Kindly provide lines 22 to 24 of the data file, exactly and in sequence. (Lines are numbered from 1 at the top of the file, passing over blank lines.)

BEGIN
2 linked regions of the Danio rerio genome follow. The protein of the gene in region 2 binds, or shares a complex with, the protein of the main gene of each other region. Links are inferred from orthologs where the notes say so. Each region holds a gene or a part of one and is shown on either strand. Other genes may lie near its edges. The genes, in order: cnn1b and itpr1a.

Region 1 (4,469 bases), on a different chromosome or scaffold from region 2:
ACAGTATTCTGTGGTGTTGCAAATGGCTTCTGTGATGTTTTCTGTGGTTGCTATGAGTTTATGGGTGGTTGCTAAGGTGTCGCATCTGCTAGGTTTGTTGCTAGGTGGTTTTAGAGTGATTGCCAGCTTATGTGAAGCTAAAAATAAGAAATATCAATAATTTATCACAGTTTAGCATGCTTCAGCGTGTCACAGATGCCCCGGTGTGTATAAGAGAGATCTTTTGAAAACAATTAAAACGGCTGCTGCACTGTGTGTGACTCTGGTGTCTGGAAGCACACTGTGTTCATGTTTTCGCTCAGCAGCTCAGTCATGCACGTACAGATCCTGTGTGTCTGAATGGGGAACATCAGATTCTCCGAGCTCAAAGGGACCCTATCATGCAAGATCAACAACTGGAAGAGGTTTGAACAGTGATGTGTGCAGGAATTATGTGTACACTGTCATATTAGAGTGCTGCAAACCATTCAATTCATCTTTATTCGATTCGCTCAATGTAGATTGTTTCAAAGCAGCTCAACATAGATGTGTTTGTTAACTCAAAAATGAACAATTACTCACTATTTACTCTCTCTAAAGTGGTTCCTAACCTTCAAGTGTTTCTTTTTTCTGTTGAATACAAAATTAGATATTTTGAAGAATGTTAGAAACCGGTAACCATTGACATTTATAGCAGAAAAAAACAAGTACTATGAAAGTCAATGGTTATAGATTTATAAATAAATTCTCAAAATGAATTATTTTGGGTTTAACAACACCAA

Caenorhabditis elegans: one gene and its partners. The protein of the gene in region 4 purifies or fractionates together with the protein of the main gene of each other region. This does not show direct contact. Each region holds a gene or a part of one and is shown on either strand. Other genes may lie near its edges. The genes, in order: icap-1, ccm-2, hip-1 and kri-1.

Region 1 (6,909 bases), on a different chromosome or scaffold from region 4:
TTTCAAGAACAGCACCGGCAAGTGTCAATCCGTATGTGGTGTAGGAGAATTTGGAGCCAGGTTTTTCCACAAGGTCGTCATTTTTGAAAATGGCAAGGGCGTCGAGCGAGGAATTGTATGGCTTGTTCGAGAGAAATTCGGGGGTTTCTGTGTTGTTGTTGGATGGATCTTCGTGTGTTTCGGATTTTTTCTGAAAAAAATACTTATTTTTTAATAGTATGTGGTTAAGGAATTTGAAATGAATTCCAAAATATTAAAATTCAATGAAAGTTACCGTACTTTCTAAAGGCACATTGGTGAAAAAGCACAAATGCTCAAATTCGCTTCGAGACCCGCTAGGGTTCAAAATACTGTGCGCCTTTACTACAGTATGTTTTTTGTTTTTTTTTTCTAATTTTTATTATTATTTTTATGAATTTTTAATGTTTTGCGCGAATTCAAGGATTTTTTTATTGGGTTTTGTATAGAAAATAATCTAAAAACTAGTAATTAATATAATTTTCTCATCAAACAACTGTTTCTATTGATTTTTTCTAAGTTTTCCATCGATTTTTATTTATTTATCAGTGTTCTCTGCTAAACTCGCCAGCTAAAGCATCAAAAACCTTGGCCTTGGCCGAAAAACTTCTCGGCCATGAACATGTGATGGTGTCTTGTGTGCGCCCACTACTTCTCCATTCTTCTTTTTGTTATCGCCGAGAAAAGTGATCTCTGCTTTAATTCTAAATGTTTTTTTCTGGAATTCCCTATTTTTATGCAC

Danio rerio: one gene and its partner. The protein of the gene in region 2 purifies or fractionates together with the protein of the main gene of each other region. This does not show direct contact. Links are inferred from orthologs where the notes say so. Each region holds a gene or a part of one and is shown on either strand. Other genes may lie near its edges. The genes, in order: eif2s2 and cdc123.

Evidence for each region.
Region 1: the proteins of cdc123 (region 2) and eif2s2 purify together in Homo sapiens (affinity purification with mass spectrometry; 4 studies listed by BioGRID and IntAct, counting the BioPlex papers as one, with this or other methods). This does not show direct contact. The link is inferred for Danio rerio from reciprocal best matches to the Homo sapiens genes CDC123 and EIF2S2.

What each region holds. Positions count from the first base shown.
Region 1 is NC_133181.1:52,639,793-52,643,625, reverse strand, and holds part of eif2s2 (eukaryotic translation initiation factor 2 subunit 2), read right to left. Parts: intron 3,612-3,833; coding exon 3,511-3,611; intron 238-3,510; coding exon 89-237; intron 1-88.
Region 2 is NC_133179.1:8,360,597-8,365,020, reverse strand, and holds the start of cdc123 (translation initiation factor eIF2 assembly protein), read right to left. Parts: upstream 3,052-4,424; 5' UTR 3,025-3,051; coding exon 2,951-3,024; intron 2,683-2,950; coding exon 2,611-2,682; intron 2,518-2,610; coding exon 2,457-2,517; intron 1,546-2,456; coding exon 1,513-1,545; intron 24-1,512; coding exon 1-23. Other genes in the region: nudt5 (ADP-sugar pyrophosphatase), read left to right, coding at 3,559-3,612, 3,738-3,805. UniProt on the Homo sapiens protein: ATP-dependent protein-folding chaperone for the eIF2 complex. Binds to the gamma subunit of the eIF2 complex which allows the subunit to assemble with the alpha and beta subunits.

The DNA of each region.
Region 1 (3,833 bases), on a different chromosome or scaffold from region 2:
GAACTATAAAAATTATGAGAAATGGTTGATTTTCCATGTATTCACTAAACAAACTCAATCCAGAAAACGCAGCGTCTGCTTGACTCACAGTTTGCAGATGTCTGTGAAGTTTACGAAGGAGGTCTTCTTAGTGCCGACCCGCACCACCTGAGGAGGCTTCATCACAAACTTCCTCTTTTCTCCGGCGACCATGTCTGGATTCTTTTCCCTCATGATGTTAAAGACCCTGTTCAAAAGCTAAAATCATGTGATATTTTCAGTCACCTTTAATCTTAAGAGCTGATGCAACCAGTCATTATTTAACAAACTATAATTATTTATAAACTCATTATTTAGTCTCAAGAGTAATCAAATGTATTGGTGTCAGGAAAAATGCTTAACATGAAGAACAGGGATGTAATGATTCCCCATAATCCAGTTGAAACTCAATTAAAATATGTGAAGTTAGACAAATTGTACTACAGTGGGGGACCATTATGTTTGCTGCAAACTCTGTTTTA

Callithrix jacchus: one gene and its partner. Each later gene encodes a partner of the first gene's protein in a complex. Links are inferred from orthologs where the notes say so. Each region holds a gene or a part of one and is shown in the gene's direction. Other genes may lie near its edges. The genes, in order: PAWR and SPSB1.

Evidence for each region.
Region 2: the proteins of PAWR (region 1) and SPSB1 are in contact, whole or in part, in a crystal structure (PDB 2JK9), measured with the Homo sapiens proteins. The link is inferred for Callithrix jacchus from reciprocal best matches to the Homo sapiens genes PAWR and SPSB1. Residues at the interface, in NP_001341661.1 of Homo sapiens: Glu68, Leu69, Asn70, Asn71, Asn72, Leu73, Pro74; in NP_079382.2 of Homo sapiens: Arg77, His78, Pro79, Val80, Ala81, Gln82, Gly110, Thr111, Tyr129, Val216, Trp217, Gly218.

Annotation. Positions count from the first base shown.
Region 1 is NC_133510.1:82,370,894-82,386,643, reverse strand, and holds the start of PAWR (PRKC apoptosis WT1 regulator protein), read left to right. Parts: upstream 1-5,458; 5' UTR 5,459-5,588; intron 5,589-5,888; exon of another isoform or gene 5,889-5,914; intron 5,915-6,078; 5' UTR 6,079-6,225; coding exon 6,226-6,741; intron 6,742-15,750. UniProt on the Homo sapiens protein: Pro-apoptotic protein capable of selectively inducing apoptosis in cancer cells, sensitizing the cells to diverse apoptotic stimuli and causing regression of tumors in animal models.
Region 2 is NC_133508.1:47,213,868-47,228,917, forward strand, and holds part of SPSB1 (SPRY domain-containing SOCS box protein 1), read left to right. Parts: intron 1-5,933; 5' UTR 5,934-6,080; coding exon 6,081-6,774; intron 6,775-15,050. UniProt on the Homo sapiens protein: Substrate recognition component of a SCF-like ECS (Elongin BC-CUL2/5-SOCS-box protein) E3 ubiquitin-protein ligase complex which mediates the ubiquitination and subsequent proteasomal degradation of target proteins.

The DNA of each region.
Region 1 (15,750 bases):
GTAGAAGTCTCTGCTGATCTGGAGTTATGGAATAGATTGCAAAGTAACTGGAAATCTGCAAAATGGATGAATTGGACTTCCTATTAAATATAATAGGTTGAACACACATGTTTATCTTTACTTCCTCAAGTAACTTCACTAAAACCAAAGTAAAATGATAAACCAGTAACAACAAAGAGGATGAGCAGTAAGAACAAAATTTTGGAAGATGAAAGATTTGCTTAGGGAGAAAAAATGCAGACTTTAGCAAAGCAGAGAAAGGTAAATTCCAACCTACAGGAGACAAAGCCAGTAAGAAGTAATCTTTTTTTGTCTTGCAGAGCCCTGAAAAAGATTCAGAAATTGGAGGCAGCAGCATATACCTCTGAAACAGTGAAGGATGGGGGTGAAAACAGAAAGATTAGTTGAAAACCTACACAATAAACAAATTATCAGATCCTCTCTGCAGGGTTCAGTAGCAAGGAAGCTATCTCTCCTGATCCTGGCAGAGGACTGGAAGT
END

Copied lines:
The DNA of each region.
Region 1 (15,750 bases):
GTAGAAGTCTCTGCTGATCTGGAGTTATGGAATAGATTGCAAAGTAACTGGAAATCTGCAAAATGGATGAATTGGACTTCCTATTAAATATAATAGGTTGAACACACATGTTTATCTTTACTTCCTCAAGTAACTTCACTAAAACCAAAGTAAAATGATAAACCAGTAACAACAAAGAGGATGAGCAGTAAGAACAAAATTTTGGAAGATGAAAGATTTGCTTAGGGAGAAAAAATGCAGACTTTAGCAAAGCAGAGAAAGGTAAATTCCAACCTACAGGAGACAAAGCCAGTAAGAAGTAATCTTTTTTTGTCTTGCAGAGCCCTGAAAAAGATTCAGAAATTGGAGGCAGCAGCATATACCTCTGAAACAGTGAAGGATGGGGGTGAAAACAGAAAGATTAGTTGAAAACCTACACAATAAACAAATTATCAGATCCTCTCTGCAGGGTTCAGTAGCAAGGAAGCTATCTCTCCTGATCCTGGCAGAGGACTGGAAGT